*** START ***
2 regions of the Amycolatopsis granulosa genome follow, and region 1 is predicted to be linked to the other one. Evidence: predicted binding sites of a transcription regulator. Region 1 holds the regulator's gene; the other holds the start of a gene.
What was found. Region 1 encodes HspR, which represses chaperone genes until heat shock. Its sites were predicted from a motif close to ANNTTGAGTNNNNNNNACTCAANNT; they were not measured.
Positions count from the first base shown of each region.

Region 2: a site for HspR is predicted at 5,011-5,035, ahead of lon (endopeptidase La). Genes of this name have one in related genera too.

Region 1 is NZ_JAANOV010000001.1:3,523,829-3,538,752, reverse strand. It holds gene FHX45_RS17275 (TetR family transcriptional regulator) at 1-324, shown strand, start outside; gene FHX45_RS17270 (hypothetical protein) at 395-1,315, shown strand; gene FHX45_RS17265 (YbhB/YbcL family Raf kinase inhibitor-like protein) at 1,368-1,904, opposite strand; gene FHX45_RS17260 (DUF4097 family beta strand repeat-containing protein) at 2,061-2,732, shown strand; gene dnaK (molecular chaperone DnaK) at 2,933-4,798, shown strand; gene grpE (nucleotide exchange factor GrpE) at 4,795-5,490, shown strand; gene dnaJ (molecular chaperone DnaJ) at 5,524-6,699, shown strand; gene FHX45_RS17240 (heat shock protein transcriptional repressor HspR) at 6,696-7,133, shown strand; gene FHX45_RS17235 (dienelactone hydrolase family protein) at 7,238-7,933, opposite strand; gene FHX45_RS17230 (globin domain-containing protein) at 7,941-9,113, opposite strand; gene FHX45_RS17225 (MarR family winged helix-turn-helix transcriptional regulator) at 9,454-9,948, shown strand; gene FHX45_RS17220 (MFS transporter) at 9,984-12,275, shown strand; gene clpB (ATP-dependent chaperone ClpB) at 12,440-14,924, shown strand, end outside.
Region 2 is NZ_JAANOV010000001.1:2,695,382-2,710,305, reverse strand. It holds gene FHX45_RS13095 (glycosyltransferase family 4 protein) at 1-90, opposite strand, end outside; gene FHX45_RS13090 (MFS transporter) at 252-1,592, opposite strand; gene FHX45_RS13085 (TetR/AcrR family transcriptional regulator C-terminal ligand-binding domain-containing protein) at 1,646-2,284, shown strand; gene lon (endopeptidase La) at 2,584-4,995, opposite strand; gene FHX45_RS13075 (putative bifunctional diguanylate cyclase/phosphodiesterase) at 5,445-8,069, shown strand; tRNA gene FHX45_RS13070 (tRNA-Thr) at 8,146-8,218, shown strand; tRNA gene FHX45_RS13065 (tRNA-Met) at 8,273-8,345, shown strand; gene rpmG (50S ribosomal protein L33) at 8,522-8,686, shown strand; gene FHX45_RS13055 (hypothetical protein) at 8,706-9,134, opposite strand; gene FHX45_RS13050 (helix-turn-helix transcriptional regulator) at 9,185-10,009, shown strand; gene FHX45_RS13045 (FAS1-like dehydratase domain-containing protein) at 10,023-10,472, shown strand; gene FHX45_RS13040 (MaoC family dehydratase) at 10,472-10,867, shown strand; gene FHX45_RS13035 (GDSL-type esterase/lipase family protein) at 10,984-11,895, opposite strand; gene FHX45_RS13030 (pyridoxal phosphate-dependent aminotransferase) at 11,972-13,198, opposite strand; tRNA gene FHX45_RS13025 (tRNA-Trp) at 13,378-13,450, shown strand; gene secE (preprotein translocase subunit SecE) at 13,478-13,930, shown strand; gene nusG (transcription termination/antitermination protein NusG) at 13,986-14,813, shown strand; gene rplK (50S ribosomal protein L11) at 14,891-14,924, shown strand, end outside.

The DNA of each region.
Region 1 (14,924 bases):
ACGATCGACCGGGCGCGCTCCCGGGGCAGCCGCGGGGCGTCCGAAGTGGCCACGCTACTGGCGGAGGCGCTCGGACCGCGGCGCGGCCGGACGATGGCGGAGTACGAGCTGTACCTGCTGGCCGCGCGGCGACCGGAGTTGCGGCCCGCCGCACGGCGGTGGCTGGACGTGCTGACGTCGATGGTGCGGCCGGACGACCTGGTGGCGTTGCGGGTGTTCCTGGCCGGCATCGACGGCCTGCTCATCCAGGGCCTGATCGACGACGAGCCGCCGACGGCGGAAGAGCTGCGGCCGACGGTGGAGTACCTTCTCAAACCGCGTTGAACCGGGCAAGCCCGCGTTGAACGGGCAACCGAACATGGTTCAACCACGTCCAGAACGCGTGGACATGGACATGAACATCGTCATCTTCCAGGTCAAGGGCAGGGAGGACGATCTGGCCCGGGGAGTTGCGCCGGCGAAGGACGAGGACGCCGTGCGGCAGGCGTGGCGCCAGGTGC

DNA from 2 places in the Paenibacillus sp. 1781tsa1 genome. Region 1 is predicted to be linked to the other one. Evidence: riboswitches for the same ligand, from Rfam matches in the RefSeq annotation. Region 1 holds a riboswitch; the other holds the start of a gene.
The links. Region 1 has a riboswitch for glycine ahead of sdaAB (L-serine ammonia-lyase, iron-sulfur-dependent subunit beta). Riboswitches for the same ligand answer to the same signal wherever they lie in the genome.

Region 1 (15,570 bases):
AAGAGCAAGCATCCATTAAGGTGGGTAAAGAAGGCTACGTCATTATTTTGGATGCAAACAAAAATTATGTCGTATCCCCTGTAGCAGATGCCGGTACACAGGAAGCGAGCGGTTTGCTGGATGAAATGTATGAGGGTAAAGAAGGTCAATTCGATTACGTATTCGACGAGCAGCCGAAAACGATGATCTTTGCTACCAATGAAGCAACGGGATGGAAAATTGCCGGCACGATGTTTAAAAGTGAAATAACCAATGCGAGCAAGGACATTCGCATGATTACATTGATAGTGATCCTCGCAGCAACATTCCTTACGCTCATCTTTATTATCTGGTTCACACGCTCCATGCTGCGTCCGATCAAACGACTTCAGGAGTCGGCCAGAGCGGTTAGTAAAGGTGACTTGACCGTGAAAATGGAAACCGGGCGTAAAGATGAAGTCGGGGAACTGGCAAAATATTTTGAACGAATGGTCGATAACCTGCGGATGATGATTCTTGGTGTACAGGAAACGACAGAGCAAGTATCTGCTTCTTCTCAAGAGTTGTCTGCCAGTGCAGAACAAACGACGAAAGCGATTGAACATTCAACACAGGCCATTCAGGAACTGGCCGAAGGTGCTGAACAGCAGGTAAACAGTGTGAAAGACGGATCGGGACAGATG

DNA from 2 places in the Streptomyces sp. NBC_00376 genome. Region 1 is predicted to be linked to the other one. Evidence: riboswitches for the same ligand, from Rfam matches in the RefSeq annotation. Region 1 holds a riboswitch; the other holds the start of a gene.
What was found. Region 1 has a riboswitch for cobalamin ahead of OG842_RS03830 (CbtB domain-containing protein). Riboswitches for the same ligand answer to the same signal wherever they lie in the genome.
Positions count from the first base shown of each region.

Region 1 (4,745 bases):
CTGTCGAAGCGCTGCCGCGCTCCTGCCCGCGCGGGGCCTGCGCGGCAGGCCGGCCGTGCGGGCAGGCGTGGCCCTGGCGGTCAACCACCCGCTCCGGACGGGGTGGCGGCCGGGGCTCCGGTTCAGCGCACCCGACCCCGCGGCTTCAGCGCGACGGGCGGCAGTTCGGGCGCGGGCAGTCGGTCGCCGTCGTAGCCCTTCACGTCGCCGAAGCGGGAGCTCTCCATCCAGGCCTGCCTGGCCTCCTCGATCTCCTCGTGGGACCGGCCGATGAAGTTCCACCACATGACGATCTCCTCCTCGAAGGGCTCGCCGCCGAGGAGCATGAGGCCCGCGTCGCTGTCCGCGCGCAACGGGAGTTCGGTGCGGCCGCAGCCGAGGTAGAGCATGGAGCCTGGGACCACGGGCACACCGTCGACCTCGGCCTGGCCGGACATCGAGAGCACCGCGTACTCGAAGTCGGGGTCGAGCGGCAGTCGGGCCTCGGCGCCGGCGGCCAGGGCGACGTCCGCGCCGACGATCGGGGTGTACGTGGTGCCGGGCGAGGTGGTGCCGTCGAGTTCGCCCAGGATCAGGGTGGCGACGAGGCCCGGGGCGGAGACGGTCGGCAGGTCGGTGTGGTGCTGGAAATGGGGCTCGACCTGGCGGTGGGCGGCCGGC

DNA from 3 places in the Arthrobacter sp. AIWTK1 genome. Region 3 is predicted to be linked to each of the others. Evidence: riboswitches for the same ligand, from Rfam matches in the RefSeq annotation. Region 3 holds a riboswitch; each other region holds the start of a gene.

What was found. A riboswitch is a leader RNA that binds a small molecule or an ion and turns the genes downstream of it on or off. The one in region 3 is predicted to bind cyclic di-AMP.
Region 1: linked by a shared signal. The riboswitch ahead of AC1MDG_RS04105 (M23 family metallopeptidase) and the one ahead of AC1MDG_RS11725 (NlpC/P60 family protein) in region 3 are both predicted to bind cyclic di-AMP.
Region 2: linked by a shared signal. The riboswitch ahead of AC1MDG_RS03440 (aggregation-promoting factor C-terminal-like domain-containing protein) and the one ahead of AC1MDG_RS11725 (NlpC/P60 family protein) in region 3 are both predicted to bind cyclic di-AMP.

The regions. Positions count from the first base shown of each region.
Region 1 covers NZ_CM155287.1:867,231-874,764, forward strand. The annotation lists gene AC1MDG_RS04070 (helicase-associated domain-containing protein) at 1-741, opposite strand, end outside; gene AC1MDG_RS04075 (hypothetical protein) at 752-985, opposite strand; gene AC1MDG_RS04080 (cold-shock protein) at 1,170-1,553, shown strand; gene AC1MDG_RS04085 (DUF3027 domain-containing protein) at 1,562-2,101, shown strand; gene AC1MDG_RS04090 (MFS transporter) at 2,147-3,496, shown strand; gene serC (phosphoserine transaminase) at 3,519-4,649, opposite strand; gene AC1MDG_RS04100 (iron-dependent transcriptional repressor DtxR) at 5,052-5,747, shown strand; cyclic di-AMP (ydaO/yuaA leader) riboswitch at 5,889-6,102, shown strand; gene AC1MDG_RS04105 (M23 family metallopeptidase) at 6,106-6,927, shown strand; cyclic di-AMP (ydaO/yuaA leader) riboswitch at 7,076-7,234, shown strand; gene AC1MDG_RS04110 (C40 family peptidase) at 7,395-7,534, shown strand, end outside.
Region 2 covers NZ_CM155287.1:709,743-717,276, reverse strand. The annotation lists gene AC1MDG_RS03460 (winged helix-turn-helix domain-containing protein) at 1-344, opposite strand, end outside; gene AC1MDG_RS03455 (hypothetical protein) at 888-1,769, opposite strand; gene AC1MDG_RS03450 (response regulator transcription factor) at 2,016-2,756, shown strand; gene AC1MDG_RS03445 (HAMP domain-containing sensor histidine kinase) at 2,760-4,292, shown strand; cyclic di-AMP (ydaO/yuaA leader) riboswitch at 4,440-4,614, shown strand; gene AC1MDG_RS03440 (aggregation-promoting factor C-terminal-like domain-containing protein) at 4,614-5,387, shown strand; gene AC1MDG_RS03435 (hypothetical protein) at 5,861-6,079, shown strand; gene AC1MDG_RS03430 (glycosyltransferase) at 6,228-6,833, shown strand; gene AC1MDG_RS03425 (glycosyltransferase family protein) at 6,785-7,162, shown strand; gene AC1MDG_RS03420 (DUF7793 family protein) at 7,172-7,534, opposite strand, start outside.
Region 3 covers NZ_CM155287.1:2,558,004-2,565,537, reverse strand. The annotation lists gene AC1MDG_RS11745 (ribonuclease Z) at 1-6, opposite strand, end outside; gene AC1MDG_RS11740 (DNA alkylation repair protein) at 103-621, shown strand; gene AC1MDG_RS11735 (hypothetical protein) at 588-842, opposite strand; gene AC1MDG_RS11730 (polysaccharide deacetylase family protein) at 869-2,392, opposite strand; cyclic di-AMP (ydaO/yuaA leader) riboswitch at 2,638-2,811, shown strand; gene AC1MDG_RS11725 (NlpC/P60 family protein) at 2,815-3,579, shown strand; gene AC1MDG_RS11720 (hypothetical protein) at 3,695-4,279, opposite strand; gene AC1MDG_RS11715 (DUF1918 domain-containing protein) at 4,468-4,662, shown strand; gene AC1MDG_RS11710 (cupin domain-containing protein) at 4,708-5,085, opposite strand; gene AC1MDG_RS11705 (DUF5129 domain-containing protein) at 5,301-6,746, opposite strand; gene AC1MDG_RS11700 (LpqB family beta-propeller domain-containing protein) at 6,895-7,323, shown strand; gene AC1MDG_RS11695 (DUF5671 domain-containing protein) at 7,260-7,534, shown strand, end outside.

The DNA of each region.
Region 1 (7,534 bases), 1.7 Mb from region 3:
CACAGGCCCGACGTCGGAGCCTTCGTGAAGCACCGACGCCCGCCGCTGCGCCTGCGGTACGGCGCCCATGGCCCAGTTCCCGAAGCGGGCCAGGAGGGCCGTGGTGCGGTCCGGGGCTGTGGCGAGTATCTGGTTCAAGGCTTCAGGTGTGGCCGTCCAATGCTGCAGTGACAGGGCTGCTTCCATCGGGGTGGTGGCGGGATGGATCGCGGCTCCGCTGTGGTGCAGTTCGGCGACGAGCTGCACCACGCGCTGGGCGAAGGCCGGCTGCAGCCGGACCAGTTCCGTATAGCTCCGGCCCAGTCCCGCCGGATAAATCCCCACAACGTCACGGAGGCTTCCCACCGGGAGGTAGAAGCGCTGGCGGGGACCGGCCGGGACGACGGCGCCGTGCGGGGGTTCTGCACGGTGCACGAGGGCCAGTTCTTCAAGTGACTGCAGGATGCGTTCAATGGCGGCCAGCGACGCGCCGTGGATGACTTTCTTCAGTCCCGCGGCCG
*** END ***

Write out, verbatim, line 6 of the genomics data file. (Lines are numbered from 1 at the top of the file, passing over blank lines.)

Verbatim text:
Region 2 is NZ_JAANOV010000001.1:2,695,382-2,710,305, reverse strand. It holds gene FHX45_RS13095 (glycosyltransferase family 4 protein) at 1-90, opposite strand, end outside; gene FHX45_RS13090 (MFS transporter) at 252-1,592, opposite strand; gene FHX45_RS13085 (TetR/AcrR family transcriptional regulator C-terminal ligand-binding domain-containing protein) at 1,646-2,284, shown strand; gene lon (endopeptidase La) at 2,584-4,995, opposite strand; gene FHX45_RS13075 (putative bifunctional diguanylate cyclase/phosphodiesterase) at 5,445-8,069, shown strand; tRNA gene FHX45_RS13070 (tRNA-Thr) at 8,146-8,218, shown strand; tRNA gene FHX45_RS13065 (tRNA-Met) at 8,273-8,345, shown strand; gene rpmG (50S ribosomal protein L33) at 8,522-8,686, shown strand; gene FHX45_RS13055 (hypothetical protein) at 8,706-9,134, opposite strand; gene FHX45_RS13050 (helix-turn-helix transcriptional regulator) at 9,185-10,009, shown strand; gene FHX45_RS13045 (FAS1-like dehydratase domain-containing protein) at 10,023-10,472, shown strand; gene FHX45_RS13040 (MaoC family dehydratase) at 10,472-10,867, shown strand; gene FHX45_RS13035 (GDSL-type esterase/lipase family protein) at 10,984-11,895, opposite strand; gene FHX45_RS13030 (pyridoxal phosphate-dependent aminotransferase) at 11,972-13,198, opposite strand; tRNA gene FHX45_RS13025 (tRNA-Trp) at 13,378-13,450, shown strand; gene secE (preprotein translocase subunit SecE) at 13,478-13,930, shown strand; gene nusG (transcription termination/antitermination protein NusG) at 13,986-14,813, shown strand; gene rplK (50S ribosomal protein L11) at 14,891-14,924, shown strand, end outside.